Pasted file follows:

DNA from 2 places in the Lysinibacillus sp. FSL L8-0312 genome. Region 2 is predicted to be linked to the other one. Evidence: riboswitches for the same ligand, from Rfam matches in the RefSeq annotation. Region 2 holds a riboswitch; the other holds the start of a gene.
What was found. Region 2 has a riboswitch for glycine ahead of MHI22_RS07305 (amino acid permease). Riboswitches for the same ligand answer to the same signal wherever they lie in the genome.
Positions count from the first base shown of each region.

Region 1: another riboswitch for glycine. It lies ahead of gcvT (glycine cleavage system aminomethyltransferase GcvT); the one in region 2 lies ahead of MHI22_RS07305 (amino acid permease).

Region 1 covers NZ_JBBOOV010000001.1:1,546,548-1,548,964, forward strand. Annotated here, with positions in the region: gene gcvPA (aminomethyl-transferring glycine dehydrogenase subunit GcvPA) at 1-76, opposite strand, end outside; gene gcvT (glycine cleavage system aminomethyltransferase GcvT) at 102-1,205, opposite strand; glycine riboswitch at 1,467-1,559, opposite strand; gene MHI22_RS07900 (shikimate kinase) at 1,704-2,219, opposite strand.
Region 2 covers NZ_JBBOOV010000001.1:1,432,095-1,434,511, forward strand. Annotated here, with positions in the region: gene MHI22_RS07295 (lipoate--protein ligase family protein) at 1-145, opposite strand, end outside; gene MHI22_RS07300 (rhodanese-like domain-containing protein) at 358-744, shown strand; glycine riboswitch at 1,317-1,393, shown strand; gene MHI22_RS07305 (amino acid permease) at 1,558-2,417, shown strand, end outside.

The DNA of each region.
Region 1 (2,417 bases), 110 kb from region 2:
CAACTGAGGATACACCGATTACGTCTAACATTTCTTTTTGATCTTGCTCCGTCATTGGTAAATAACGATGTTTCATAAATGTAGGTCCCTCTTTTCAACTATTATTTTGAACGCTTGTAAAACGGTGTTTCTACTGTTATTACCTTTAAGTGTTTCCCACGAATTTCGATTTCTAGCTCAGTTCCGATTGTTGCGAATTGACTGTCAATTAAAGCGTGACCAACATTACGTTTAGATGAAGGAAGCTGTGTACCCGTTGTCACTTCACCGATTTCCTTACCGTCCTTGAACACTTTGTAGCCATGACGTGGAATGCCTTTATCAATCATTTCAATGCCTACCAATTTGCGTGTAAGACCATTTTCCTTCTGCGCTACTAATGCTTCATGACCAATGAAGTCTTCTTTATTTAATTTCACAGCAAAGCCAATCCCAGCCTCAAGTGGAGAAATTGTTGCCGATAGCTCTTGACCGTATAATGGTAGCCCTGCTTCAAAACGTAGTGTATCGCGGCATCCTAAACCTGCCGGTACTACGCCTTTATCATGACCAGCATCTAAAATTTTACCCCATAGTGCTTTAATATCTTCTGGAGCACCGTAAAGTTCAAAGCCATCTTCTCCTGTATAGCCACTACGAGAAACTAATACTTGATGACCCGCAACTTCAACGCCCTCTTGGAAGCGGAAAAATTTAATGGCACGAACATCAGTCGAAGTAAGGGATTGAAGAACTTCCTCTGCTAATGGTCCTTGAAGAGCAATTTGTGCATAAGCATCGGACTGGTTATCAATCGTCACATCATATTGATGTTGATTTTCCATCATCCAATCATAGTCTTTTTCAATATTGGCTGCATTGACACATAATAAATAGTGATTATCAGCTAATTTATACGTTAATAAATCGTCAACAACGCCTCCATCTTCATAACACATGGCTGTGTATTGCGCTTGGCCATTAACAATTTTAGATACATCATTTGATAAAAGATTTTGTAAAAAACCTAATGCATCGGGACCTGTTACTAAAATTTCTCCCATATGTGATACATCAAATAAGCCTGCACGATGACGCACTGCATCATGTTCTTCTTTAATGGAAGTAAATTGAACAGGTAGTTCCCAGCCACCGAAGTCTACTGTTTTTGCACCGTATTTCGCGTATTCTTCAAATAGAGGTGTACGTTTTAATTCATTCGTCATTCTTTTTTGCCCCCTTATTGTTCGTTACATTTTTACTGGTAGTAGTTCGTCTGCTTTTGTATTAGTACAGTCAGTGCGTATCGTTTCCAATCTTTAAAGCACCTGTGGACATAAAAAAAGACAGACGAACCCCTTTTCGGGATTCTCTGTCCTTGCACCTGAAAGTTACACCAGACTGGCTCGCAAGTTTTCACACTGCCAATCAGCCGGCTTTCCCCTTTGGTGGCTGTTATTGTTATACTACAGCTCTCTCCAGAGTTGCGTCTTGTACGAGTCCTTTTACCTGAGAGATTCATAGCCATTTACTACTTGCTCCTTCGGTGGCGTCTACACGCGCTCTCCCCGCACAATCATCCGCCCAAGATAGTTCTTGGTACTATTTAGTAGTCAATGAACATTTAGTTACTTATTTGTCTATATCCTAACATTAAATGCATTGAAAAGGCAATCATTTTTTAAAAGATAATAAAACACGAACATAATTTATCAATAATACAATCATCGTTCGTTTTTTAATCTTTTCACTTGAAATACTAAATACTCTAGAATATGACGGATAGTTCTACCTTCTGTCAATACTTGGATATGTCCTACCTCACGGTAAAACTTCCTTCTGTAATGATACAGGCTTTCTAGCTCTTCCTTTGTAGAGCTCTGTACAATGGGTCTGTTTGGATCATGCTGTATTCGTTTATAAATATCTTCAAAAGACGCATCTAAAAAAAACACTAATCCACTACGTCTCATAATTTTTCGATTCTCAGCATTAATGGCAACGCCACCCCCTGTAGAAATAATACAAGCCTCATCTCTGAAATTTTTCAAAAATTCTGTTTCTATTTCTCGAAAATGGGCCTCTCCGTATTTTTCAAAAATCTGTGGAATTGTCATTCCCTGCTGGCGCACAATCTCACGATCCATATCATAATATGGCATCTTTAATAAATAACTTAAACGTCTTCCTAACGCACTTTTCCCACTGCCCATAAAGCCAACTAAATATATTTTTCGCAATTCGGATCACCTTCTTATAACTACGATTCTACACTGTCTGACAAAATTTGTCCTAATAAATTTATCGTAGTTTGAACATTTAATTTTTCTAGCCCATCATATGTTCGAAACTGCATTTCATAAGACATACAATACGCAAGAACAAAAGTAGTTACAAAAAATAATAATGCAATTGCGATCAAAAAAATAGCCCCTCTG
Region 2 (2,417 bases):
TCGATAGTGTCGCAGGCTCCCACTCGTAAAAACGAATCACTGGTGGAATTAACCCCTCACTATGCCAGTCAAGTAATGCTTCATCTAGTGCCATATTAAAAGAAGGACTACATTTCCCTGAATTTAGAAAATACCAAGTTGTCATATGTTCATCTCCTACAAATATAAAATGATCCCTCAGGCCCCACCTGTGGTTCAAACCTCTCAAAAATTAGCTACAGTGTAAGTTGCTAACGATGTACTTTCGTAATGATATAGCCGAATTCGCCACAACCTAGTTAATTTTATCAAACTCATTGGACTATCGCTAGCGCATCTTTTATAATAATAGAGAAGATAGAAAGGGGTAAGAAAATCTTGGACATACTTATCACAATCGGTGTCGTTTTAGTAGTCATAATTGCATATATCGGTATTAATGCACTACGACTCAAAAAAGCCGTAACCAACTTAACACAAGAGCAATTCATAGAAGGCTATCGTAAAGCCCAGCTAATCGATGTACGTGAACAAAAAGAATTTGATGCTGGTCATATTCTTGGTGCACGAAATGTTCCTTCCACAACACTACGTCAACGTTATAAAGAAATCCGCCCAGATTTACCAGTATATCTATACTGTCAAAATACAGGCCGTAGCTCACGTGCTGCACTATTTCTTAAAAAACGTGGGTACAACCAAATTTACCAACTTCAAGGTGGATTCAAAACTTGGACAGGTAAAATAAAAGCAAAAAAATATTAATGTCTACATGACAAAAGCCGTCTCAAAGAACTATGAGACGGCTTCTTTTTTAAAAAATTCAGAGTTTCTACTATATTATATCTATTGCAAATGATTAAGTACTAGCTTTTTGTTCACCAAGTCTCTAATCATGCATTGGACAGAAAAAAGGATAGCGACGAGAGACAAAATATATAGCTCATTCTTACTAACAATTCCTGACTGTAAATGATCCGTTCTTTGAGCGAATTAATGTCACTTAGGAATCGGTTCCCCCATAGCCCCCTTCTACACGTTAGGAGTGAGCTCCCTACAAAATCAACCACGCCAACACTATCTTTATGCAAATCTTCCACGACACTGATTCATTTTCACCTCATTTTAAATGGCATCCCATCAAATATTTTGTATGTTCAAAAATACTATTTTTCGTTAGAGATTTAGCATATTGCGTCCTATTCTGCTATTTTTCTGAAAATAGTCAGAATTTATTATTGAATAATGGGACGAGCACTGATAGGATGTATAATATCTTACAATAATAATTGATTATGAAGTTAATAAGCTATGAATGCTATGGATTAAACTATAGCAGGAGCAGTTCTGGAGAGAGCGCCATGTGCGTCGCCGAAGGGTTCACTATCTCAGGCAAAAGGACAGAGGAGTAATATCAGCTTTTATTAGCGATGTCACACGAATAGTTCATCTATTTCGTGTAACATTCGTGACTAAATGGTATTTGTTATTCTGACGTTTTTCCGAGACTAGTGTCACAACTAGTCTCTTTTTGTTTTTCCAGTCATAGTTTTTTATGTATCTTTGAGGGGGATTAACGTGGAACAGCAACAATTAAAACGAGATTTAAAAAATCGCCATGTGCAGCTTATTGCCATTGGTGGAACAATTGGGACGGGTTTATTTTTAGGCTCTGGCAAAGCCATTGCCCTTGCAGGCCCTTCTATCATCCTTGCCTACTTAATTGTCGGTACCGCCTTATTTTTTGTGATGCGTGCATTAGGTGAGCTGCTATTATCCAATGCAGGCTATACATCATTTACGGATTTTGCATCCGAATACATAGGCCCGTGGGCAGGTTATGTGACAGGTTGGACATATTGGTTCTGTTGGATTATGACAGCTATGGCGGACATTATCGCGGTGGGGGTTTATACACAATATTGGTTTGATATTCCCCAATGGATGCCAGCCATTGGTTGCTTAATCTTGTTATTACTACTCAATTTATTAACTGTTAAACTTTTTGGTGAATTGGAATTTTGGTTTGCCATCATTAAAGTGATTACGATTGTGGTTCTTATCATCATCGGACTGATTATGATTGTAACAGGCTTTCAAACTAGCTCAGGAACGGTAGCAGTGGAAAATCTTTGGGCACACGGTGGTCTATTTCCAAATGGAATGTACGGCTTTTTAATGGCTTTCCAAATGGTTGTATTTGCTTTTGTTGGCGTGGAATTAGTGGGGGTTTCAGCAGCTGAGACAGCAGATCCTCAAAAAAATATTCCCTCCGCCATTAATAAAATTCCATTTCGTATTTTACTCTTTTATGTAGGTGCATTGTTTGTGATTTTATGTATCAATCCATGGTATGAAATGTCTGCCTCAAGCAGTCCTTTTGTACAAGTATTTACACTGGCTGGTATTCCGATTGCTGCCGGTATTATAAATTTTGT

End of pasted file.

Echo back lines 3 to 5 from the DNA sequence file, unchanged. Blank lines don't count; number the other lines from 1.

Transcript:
Positions count from the first base shown of each region.

Region 1: another riboswitch for glycine. It lies ahead of gcvT (glycine cleavage system aminomethyltransferase GcvT); the one in region 2 lies ahead of MHI22_RS07305 (amino acid permease).

Region 1 covers NZ_JBBOOV010000001.1:1,546,548-1,548,964, forward strand. Annotated here, with positions in the region: gene gcvPA (aminomethyl-transferring glycine dehydrogenase subunit GcvPA) at 1-76, opposite strand, end outside; gene gcvT (glycine cleavage system aminomethyltransferase GcvT) at 102-1,205, opposite strand; glycine riboswitch at 1,467-1,559, opposite strand; gene MHI22_RS07900 (shikimate kinase) at 1,704-2,219, opposite strand.